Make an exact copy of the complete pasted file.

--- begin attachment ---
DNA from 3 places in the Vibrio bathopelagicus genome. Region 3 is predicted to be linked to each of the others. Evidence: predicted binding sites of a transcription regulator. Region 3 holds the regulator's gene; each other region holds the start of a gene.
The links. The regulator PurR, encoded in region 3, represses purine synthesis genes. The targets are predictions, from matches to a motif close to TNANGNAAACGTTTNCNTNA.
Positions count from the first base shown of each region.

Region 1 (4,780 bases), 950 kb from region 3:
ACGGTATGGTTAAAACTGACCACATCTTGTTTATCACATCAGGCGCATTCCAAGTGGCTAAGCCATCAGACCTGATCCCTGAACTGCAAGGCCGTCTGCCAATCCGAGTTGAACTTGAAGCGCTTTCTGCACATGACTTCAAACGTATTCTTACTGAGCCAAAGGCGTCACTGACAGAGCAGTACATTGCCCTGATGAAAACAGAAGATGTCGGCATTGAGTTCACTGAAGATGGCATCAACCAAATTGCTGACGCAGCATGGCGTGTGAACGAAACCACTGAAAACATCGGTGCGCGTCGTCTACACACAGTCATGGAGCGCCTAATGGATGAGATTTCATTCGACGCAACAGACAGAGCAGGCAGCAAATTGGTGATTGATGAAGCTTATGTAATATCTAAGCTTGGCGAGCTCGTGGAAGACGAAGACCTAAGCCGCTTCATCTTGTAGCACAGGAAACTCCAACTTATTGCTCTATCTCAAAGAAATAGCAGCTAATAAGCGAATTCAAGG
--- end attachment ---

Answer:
DNA from 3 places in the Vibrio bathopelagicus genome. Region 3 is predicted to be linked to each of the others. Evidence: predicted binding sites of a transcription regulator. Region 3 holds the regulator's gene; each other region holds the start of a gene.
The links. The regulator PurR, encoded in region 3, represses purine synthesis genes. The targets are predictions, from matches to a motif close to TNANGNAAACGTTTNCNTNA.
Positions count from the first base shown of each region.

Region 1 (4,780 bases), 950 kb from region 3:
ACGGTATGGTTAAAACTGACCACATCTTGTTTATCACATCAGGCGCATTCCAAGTGGCTAAGCCATCAGACCTGATCCCTGAACTGCAAGGCCGTCTGCCAATCCGAGTTGAACTTGAAGCGCTTTCTGCACATGACTTCAAACGTATTCTTACTGAGCCAAAGGCGTCACTGACAGAGCAGTACATTGCCCTGATGAAAACAGAAGATGTCGGCATTGAGTTCACTGAAGATGGCATCAACCAAATTGCTGACGCAGCATGGCGTGTGAACGAAACCACTGAAAACATCGGTGCGCGTCGTCTACACACAGTCATGGAGCGCCTAATGGATGAGATTTCATTCGACGCAACAGACAGAGCAGGCAGCAAATTGGTGATTGATGAAGCTTATGTAATATCTAAGCTTGGCGAGCTCGTGGAAGACGAAGACCTAAGCCGCTTCATCTTGTAGCACAGGAAACTCCAACTTATTGCTCTATCTCAAAGAAATAGCAGCTAATAAGCGAATTCAAGG